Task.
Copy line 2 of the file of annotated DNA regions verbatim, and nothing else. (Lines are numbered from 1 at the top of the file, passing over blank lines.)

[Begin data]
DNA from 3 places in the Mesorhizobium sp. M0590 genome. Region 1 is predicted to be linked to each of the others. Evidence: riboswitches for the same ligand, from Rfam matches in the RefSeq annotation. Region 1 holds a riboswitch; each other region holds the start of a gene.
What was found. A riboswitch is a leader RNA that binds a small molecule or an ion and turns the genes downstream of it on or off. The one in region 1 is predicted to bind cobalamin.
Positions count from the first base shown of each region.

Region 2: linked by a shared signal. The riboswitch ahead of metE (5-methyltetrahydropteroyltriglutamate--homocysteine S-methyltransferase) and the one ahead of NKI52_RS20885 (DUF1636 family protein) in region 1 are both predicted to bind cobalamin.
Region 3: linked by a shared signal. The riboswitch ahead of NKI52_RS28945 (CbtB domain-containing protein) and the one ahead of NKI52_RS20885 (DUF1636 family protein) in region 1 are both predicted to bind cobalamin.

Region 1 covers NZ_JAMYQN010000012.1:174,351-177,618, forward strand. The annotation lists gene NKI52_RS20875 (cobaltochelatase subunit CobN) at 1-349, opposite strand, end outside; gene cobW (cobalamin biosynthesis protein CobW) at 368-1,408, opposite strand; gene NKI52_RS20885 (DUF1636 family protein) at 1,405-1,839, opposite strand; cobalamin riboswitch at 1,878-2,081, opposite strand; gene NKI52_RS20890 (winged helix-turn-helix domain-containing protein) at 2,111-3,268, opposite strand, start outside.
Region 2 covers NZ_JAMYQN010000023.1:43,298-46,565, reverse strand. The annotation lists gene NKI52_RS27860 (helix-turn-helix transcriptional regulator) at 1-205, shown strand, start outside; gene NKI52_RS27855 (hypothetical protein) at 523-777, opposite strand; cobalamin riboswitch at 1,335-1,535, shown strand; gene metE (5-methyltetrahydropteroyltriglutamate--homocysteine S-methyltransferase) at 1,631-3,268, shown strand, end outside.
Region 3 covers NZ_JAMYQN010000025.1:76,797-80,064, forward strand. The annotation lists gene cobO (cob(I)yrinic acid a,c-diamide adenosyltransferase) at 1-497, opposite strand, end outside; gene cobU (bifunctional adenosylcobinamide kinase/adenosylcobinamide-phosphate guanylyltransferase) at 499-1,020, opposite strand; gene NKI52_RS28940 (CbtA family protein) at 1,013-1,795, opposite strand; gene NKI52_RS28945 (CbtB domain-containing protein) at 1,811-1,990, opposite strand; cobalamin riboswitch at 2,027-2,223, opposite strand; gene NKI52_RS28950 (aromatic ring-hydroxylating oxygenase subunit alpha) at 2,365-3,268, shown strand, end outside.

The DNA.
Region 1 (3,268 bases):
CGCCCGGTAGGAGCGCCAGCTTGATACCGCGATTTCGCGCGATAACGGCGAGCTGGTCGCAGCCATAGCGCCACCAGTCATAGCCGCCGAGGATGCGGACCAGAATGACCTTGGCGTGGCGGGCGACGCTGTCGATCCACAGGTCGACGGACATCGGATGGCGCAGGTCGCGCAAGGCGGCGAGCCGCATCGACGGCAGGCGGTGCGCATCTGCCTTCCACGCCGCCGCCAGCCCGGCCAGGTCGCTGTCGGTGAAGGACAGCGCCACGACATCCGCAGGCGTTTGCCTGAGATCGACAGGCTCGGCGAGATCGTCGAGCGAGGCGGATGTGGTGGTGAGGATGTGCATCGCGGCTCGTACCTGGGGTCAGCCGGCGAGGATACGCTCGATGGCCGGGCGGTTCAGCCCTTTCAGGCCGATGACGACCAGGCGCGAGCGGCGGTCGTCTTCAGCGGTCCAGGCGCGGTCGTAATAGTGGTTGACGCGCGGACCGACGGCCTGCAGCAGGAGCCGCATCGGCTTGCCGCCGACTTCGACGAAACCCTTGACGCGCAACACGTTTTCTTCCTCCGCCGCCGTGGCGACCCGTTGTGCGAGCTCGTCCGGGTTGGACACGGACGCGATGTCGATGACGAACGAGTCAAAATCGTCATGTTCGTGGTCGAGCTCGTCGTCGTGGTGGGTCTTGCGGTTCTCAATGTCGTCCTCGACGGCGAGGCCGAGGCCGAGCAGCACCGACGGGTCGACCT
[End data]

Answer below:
What was found. A riboswitch is a leader RNA that binds a small molecule or an ion and turns the genes downstream of it on or off. The one in region 1 is predicted to bind cobalamin.